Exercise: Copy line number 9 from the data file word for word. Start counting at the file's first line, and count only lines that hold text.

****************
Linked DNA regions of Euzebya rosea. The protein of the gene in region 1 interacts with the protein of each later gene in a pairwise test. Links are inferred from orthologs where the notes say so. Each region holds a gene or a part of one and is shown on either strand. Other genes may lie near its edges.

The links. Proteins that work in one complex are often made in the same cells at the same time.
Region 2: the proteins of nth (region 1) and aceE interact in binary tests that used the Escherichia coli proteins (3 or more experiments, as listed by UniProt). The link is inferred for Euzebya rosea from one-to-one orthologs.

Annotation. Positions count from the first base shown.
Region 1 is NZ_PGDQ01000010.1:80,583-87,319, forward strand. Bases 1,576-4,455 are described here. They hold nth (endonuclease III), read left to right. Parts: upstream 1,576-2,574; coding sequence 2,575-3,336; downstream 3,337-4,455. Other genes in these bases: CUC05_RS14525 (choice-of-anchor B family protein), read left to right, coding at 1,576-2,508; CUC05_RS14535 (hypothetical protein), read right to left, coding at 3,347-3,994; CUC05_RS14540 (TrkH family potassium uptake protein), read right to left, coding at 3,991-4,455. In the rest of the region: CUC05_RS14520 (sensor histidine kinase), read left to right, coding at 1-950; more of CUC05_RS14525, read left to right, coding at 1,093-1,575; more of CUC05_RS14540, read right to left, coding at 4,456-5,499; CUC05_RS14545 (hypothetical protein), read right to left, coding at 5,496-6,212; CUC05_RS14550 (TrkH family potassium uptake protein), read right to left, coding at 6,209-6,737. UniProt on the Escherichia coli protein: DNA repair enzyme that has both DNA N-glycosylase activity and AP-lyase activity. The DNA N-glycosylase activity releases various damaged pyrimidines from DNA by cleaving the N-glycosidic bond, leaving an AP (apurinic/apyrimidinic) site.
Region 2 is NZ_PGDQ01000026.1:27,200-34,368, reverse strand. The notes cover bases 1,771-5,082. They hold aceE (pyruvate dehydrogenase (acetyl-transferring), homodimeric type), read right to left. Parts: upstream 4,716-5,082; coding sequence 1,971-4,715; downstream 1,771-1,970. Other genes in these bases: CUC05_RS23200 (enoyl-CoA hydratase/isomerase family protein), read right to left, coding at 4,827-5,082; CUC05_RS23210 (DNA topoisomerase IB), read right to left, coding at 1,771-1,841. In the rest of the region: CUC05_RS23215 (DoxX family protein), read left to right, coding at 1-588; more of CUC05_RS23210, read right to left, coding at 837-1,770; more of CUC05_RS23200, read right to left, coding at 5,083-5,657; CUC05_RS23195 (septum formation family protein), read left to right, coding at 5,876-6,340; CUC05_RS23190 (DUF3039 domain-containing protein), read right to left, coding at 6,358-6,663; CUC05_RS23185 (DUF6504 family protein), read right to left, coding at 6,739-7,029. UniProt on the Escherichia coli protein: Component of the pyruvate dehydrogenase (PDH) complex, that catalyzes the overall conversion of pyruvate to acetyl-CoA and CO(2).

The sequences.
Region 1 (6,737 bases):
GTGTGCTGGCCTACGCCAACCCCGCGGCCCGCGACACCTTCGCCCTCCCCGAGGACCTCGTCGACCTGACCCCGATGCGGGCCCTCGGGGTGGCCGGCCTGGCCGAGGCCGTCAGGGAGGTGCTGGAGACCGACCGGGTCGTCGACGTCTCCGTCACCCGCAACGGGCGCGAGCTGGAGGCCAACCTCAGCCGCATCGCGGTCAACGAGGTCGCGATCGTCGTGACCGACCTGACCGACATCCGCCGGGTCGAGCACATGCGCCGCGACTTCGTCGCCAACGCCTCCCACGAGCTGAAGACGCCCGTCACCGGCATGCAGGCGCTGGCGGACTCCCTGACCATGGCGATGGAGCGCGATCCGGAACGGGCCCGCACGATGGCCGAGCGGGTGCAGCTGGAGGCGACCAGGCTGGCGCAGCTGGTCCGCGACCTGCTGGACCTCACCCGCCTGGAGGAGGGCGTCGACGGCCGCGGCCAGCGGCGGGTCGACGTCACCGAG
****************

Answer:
GTGTGCTGGCCTACGCCAACCCCGCGGCCCGCGACACCTTCGCCCTCCCCGAGGACCTCGTCGACCTGACCCCGATGCGGGCCCTCGGGGTGGCCGGCCTGGCCGAGGCCGTCAGGGAGGTGCTGGAGACCGACCGGGTCGTCGACGTCTCCGTCACCCGCAACGGGCGCGAGCTGGAGGCCAACCTCAGCCGCATCGCGGTCAACGAGGTCGCGATCGTCGTGACCGACCTGACCGACATCCGCCGGGTCGAGCACATGCGCCGCGACTTCGTCGCCAACGCCTCCCACGAGCTGAAGACGCCCGTCACCGGCATGCAGGCGCTGGCGGACTCCCTGACCATGGCGATGGAGCGCGATCCGGAACGGGCCCGCACGATGGCCGAGCGGGTGCAGCTGGAGGCGACCAGGCTGGCGCAGCTGGTCCGCGACCTGCTGGACCTCACCCGCCTGGAGGAGGGCGTCGACGGCCGCGGCCAGCGGCGGGTCGACGTCACCGAG